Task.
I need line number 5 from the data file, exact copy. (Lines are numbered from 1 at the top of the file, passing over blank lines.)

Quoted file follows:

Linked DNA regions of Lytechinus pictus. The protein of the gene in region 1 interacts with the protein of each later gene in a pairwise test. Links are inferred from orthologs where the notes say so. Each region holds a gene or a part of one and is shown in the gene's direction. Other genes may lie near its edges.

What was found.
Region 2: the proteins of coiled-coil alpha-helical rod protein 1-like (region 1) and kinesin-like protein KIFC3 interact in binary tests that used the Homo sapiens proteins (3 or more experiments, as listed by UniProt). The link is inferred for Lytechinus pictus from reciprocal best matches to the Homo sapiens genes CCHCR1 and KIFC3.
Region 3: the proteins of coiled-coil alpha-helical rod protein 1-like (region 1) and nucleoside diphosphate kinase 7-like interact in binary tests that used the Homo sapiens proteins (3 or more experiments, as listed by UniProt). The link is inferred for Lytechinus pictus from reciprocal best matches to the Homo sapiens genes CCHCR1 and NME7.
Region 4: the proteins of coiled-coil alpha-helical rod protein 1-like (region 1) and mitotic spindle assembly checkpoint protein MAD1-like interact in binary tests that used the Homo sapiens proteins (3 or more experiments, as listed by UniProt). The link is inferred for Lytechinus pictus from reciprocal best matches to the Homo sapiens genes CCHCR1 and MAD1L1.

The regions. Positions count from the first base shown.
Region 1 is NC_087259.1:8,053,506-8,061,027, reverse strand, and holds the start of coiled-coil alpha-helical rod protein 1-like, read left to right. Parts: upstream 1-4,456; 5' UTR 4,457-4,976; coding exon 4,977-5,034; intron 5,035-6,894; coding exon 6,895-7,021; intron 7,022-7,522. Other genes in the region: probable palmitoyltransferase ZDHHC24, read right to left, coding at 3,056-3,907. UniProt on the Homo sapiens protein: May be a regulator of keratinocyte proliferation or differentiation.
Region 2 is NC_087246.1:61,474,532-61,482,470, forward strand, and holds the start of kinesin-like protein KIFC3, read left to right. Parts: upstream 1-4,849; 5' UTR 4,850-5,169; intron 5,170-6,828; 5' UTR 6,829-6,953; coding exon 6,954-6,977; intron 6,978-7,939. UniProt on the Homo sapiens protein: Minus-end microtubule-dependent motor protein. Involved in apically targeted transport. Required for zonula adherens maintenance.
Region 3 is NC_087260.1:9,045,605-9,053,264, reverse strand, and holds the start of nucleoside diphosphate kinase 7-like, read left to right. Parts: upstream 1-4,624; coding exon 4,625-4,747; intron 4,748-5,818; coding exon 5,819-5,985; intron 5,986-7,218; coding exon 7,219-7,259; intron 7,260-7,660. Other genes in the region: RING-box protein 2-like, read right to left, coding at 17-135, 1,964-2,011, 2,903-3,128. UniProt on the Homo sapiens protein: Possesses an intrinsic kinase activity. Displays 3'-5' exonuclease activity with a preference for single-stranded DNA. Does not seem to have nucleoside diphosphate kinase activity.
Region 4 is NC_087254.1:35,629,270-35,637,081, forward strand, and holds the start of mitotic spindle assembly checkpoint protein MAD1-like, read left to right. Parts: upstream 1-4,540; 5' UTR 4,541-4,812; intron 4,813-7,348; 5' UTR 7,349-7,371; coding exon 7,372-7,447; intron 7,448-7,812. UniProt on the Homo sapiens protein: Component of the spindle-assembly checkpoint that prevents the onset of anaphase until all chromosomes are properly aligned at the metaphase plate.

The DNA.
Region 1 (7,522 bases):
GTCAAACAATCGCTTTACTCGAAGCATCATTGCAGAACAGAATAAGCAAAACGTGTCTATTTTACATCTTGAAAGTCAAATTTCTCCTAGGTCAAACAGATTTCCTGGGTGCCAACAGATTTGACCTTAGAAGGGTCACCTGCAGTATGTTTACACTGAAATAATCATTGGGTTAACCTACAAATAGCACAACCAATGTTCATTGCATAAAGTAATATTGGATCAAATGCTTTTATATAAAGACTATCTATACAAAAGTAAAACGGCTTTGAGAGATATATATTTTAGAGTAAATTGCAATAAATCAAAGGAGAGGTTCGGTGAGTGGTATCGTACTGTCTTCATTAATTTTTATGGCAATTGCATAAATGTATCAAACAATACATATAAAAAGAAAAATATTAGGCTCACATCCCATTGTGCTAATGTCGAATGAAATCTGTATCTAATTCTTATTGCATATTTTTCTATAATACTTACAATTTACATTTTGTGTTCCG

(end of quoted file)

Region 4: the proteins of coiled-coil alpha-helical rod protein 1-like (region 1) and mitotic spindle assembly checkpoint protein MAD1-like interact in binary tests that used the Homo sapiens proteins (3 or more experiments, as listed by UniProt). The link is inferred for Lytechinus pictus from reciprocal best matches to the Homo sapiens genes CCHCR1 and MAD1L1.